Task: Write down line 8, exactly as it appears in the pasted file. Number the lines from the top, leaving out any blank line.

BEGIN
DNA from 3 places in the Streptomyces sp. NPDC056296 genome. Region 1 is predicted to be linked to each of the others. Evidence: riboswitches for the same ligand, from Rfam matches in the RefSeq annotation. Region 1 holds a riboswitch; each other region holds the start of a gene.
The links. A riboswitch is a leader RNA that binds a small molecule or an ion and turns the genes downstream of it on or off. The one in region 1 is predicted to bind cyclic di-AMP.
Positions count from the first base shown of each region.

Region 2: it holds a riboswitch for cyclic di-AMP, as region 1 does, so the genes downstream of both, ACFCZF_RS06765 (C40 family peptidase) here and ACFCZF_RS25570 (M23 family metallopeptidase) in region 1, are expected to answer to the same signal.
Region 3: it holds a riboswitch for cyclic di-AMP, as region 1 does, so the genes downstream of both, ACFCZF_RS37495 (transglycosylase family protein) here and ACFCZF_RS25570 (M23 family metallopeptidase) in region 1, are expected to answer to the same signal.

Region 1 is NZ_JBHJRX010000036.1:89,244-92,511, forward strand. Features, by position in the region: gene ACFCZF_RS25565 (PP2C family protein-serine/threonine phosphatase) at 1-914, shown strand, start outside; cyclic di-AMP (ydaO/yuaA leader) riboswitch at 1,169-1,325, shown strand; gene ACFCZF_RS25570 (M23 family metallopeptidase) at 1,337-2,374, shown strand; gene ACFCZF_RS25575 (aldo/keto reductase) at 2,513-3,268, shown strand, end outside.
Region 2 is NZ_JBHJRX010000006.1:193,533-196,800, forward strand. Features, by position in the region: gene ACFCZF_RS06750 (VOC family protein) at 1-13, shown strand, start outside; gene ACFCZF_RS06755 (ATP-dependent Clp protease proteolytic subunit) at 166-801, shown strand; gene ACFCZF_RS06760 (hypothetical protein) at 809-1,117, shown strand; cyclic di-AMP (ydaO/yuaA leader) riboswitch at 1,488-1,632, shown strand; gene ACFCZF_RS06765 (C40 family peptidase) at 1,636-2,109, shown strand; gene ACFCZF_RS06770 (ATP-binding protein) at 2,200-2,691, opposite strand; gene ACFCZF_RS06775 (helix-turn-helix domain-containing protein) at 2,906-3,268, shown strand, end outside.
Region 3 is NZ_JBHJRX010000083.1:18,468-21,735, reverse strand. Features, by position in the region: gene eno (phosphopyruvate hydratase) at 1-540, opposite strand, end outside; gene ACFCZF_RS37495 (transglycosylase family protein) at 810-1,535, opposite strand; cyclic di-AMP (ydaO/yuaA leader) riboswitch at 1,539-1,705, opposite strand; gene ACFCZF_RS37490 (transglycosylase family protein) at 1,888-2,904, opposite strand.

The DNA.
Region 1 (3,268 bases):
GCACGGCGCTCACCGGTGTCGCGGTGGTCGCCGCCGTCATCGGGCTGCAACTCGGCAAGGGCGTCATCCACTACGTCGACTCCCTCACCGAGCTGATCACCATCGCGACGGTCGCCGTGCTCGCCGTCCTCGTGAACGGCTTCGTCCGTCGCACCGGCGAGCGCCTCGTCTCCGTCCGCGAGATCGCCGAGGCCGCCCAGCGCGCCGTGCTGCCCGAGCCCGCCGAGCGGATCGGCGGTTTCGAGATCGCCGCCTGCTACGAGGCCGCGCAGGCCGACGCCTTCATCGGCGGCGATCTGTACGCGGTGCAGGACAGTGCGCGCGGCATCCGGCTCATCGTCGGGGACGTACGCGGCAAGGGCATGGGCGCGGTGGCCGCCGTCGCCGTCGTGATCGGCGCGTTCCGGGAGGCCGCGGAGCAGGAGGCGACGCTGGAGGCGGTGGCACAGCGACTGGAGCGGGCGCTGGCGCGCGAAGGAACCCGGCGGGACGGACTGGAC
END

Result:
Region 3 is NZ_JBHJRX010000083.1:18,468-21,735, reverse strand. Features, by position in the region: gene eno (phosphopyruvate hydratase) at 1-540, opposite strand, end outside; gene ACFCZF_RS37495 (transglycosylase family protein) at 810-1,535, opposite strand; cyclic di-AMP (ydaO/yuaA leader) riboswitch at 1,539-1,705, opposite strand; gene ACFCZF_RS37490 (transglycosylase family protein) at 1,888-2,904, opposite strand.